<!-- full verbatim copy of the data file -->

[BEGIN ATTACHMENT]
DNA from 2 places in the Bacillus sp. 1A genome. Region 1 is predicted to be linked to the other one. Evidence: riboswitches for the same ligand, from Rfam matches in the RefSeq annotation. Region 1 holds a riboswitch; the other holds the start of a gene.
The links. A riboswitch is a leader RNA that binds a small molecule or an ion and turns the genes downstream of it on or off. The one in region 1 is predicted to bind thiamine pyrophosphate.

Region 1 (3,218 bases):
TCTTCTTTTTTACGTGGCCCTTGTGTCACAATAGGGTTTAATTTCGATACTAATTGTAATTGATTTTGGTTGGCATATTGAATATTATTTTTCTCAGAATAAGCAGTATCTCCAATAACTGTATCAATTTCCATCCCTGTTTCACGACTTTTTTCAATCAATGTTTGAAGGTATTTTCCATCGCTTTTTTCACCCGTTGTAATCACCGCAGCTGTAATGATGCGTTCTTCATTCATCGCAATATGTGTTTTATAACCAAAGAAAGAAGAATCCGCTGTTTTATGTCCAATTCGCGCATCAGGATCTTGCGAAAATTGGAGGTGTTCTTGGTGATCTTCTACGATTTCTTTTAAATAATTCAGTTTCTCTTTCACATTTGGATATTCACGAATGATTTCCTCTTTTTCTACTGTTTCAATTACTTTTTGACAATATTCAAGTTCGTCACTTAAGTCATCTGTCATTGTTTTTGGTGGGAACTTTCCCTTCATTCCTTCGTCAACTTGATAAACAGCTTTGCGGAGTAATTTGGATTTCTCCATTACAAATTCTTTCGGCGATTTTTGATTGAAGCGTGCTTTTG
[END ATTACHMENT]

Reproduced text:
DNA from 2 places in the Bacillus sp. 1A genome. Region 1 is predicted to be linked to the other one. Evidence: riboswitches for the same ligand, from Rfam matches in the RefSeq annotation. Region 1 holds a riboswitch; the other holds the start of a gene.
The links. A riboswitch is a leader RNA that binds a small molecule or an ion and turns the genes downstream of it on or off. The one in region 1 is predicted to bind thiamine pyrophosphate.

Region 1 (3,218 bases):
TCTTCTTTTTTACGTGGCCCTTGTGTCACAATAGGGTTTAATTTCGATACTAATTGTAATTGATTTTGGTTGGCATATTGAATATTATTTTTCTCAGAATAAGCAGTATCTCCAATAACTGTATCAATTTCCATCCCTGTTTCACGACTTTTTTCAATCAATGTTTGAAGGTATTTTCCATCGCTTTTTTCACCCGTTGTAATCACCGCAGCTGTAATGATGCGTTCTTCATTCATCGCAATATGTGTTTTATAACCAAAGAAAGAAGAATCCGCTGTTTTATGTCCAATTCGCGCATCAGGATCTTGCGAAAATTGGAGGTGTTCTTGGTGATCTTCTACGATTTCTTTTAAATAATTCAGTTTCTCTTTCACATTTGGATATTCACGAATGATTTCCTCTTTTTCTACTGTTTCAATTACTTTTTGACAATATTCAAGTTCGTCACTTAAGTCATCTGTCATTGTTTTTGGTGGGAACTTTCCCTTCATTCCTTCGTCAACTTGATAAACAGCTTTGCGGAGTAATTTGGATTTCTCCATTACAAATTCTTTCGGCGATTTTTGATTGAAGCGTGCTTTTG